I came into one presentation expecting to hear about a business topic and ended up sitting through a pitch for the presenter's product. Even though the product was fairly well known, and I found the session interesting, I felt disillusioned. (Please see "It's not real" above.)

It's OK, maybe even fabulous, to mention your, or someone else's, product, book, services, etc.—but please be up front about it or don't make it the focus of the presentation.

It doesn’t make sense

Talking heads can provide us a life lesson in the art of conference presenting that can go really wrong when the presentations is too abstract, confusing, or move too quickly—basically when they stop making sense.

If you're presenting a lot of complex information, time your delivery and use friends or colleagues to assist you when you can. Prioritize the importance of the various pieces of your presentation. Take time to fully explore each slide and allow for audience questions or discussion, and hold some slides back (the less important ones) if you run out of time.

On the other extreme, if you run out of prep time or think it would be a good idea to devote a chunk of the presentation to watching a random video you think is funny or cute, but offers little insight or disconnects from your presentation topic, please reconsider.

Give us something simple, meaningful, coherent, and on topic that most of us can apply to our work or lives.

* * *

If you're thinking about presenting somewhere, you can make a more effective pitch and presentation by considering the following questions:

  • Who is my audience?
  • What do I hope they'll learn in the time we've spent together?
  • What would I like to gain from our engagement?
  • Am I providing knowledge, inspiration, or both?
  • What is my overarching message?
  • Does everything in my slides or multimedia reinforce my message?

Attendees can also make their own experience better by connecting with their favorite presenters after the presentation, in person or virtually, to share additional thoughts or questions, to get copies of the slides, or to provide thoughtful feedback. I also believe in the power of praise. Everyone likes to hear they've made an impact.

Your final "moment of Zen": when we present at or attend a conference, we've all made an effort to come together and learn from or be inspired by each other. So let's make it productive.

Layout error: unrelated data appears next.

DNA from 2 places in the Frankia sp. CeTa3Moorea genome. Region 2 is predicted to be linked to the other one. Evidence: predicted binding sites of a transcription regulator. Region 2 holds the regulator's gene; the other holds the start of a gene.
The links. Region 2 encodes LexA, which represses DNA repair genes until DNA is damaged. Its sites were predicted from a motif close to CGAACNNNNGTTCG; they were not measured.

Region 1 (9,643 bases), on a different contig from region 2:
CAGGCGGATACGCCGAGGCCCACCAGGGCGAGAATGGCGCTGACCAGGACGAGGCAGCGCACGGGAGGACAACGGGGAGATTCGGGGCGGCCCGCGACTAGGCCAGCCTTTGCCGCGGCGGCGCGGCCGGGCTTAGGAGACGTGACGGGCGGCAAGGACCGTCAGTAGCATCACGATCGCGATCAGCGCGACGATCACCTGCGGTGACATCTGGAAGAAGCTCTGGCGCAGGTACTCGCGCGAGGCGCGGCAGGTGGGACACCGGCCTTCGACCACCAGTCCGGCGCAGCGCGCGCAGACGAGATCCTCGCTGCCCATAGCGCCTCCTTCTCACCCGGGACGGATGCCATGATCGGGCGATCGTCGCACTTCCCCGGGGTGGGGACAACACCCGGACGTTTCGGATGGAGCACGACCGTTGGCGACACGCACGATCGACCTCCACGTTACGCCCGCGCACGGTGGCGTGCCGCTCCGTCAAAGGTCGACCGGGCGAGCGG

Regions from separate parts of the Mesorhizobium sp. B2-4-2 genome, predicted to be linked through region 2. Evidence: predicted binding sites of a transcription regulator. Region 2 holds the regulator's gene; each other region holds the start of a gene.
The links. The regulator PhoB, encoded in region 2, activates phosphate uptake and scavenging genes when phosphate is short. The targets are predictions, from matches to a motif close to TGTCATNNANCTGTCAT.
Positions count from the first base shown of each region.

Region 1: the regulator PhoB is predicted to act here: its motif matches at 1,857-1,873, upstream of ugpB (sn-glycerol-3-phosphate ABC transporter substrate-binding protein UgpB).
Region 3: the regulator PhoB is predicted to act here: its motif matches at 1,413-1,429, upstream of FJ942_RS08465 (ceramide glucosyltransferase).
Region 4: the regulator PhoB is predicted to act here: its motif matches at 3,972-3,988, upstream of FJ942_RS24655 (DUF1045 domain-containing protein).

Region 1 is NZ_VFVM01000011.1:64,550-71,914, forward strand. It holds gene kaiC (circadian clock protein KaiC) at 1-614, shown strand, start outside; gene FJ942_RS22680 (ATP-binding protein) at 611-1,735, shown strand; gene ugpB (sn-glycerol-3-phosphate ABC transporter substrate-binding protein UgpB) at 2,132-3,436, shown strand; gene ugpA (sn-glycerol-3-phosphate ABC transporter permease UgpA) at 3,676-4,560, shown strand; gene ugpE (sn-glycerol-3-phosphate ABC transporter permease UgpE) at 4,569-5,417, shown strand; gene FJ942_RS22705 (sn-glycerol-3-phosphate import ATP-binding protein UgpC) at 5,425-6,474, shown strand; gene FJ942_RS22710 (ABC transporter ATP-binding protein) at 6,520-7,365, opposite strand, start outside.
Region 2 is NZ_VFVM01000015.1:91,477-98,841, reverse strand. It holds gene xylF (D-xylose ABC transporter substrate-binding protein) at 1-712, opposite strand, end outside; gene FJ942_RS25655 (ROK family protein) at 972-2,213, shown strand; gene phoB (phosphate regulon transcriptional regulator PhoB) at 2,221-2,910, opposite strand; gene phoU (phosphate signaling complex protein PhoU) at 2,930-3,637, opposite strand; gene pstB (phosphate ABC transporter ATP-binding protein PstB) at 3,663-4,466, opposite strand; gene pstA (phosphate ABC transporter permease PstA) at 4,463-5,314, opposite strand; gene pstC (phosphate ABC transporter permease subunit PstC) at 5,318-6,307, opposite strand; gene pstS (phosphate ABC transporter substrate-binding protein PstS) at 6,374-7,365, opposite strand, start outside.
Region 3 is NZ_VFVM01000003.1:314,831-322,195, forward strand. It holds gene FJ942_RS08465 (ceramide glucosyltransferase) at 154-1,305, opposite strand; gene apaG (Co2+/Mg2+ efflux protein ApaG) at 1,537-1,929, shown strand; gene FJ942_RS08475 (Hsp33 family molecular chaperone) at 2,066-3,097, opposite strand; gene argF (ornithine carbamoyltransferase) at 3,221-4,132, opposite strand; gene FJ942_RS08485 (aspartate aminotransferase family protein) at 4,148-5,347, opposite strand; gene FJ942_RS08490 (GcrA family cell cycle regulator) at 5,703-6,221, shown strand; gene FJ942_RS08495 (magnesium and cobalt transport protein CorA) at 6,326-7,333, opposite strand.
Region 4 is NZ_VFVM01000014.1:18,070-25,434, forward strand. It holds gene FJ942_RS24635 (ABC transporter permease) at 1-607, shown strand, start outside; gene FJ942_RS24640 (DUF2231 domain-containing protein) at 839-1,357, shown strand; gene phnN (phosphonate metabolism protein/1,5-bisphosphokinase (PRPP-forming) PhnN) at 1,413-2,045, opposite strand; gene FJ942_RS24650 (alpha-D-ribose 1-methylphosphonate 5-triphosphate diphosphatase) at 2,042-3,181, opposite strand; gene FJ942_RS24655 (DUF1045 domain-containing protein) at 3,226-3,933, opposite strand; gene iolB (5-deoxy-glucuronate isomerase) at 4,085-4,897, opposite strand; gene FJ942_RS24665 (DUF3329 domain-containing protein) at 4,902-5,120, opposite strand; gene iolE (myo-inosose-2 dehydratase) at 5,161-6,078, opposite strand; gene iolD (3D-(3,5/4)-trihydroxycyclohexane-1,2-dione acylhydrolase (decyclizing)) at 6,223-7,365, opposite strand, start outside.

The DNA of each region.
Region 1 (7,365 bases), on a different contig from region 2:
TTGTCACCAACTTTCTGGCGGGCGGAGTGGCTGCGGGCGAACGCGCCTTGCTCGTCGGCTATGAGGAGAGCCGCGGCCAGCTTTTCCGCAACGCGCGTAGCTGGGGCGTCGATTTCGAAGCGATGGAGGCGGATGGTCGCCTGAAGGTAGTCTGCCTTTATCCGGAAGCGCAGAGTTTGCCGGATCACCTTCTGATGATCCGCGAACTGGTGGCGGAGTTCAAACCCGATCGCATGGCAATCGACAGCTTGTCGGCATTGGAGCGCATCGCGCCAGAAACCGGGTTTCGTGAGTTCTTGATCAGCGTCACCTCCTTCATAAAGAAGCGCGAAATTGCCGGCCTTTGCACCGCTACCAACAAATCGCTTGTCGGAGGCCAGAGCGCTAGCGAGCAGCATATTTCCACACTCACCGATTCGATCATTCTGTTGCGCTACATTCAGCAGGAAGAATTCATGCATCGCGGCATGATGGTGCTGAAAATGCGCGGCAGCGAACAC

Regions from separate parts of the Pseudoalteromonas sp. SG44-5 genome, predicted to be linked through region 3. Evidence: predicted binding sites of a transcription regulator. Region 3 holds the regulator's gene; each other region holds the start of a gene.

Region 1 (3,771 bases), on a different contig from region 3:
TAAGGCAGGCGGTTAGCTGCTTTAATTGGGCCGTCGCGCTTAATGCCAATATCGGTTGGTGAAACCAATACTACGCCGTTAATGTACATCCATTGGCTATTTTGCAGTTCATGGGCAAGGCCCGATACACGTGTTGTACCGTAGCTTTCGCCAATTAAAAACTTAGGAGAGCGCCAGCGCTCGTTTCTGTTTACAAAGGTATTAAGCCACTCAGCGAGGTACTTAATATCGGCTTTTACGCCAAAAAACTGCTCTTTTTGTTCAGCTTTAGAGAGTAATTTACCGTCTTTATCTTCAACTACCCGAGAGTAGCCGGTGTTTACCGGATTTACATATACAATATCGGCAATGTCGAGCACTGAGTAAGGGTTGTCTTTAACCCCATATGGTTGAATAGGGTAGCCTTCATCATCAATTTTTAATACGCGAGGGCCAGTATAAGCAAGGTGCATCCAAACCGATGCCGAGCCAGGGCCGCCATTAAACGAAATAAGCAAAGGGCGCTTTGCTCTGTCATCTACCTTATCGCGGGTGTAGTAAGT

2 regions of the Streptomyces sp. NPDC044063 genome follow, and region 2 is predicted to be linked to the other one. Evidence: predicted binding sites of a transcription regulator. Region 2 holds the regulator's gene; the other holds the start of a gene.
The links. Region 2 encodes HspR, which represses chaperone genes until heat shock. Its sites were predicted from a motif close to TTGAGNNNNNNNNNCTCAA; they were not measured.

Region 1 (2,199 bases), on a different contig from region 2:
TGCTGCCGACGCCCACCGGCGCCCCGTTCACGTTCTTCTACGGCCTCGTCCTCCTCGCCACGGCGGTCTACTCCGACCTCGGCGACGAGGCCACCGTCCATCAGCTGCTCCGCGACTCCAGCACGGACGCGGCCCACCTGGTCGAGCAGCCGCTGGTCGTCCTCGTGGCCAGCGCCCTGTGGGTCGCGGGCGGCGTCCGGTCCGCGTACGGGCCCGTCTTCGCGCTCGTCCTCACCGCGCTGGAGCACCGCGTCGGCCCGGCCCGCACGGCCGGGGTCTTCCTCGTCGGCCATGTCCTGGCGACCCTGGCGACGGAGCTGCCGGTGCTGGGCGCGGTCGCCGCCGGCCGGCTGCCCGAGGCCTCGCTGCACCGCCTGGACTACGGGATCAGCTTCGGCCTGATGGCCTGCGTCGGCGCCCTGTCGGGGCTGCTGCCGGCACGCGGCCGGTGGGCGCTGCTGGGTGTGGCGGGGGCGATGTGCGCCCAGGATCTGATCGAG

What are your best or worst examples from attending or presenting at an event? I'd love to hear your thoughts.

(Image courtesy of Bigstock: Lamp-head businessman)

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Lara Haehle is marketing manager at White Horse, a Web marketing, design, and strategic consulting firm. Reach her via

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  • by Mike Lovas Mon Aug 27, 2012 via web

    Interesting piece.

    I was horrified by the tips, asking, "Do people actually mount a stage and make those 'bone head' mistakes?" Then, I reflected on the presenters I've coached. Yep. I know that many people who deliver presentations should exercise some professionalism and do their homework before-hand: learn how to create a presentations that is actually 1) interesting and 2) can hold the audience's attention.

    So, Lara, take heart, there are "bone head" presenters in every industry.

    - Mike

  • by Allie Mon Aug 27, 2012 via web

    This is some really excellent advice. Having passion for a topic that's backed up by real life experience is the best way to ensure that an audience feels inspired by your talk. When giving presentations, we can learn a lot from Bruce Springsteen's performance style:

    Thanks again for a great post!

  • by Deborah Smith Mon Aug 27, 2012 via web

    I started my speaking career after attending a really bad presentation. I went in excited to learn more about the topic I was so interested in, and as you described, it didn't live up to its title. I ended up leaving frustrated but thinking, I could do so much better than that. So I set out to do better than that. I took public speaking classes, read every audience feedback form, and continue to improve with every show. Tony Robbins used to insist that audience members tell him one thing they didn't like about his presentation. It's hard to hear, but good speakers make sure they listen and make the appropriate changes the next time. Thanks for this feedback on your experience, it was very helpful.


  • by Amanda Bernard Mon Aug 27, 2012 via web

    I'm so glad I saw this article! I'll definitely keep these things in mind while I'm crafting my presentations for the upcoming GAUGE and OMS conferences in October. Thanks for the great tips, Lara!